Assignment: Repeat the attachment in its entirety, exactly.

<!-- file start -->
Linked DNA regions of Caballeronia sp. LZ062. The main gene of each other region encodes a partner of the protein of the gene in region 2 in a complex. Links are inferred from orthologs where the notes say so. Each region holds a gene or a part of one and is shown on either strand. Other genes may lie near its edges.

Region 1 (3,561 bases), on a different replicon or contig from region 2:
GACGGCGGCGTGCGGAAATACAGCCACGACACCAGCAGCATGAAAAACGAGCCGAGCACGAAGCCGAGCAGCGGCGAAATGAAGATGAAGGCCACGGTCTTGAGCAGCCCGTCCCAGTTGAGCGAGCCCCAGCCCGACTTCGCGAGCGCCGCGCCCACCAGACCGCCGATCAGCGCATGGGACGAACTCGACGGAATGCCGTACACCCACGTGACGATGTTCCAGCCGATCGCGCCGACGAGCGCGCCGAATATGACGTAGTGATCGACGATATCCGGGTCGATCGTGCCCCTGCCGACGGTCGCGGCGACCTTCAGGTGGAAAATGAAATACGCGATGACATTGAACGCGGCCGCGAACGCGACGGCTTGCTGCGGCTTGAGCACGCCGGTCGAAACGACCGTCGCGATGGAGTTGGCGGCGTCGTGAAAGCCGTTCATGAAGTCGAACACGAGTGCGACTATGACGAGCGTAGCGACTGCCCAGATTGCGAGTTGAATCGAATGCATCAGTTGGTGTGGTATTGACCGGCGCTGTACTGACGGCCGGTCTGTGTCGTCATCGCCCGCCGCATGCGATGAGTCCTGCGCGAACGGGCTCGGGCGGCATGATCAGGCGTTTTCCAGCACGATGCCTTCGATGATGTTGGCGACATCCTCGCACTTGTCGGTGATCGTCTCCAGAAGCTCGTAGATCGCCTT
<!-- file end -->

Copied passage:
Linked DNA regions of Caballeronia sp. LZ062. The main gene of each other region encodes a partner of the protein of the gene in region 2 in a complex. Links are inferred from orthologs where the notes say so. Each region holds a gene or a part of one and is shown on either strand. Other genes may lie near its edges.

Region 1 (3,561 bases), on a different replicon or contig from region 2:
GACGGCGGCGTGCGGAAATACAGCCACGACACCAGCAGCATGAAAAACGAGCCGAGCACGAAGCCGAGCAGCGGCGAAATGAAGATGAAGGCCACGGTCTTGAGCAGCCCGTCCCAGTTGAGCGAGCCCCAGCCCGACTTCGCGAGCGCCGCGCCCACCAGACCGCCGATCAGCGCATGGGACGAACTCGACGGAATGCCGTACACCCACGTGACGATGTTCCAGCCGATCGCGCCGACGAGCGCGCCGAATATGACGTAGTGATCGACGATATCCGGGTCGATCGTGCCCCTGCCGACGGTCGCGGCGACCTTCAGGTGGAAAATGAAATACGCGATGACATTGAACGCGGCCGCGAACGCGACGGCTTGCTGCGGCTTGAGCACGCCGGTCGAAACGACCGTCGCGATGGAGTTGGCGGCGTCGTGAAAGCCGTTCATGAAGTCGAACACGAGTGCGACTATGACGAGCGTAGCGACTGCCCAGATTGCGAGTTGAATCGAATGCATCAGTTGGTGTGGTATTGACCGGCGCTGTACTGACGGCCGGTCTGTGTCGTCATCGCCCGCCGCATGCGATGAGTCCTGCGCGAACGGGCTCGGGCGGCATGATCAGGCGTTTTCCAGCACGATGCCTTCGATGATGTTGGCGACATCCTCGCACTTGTCGGTGATCGTCTCCAGAAGCTCGTAGATCGCCTT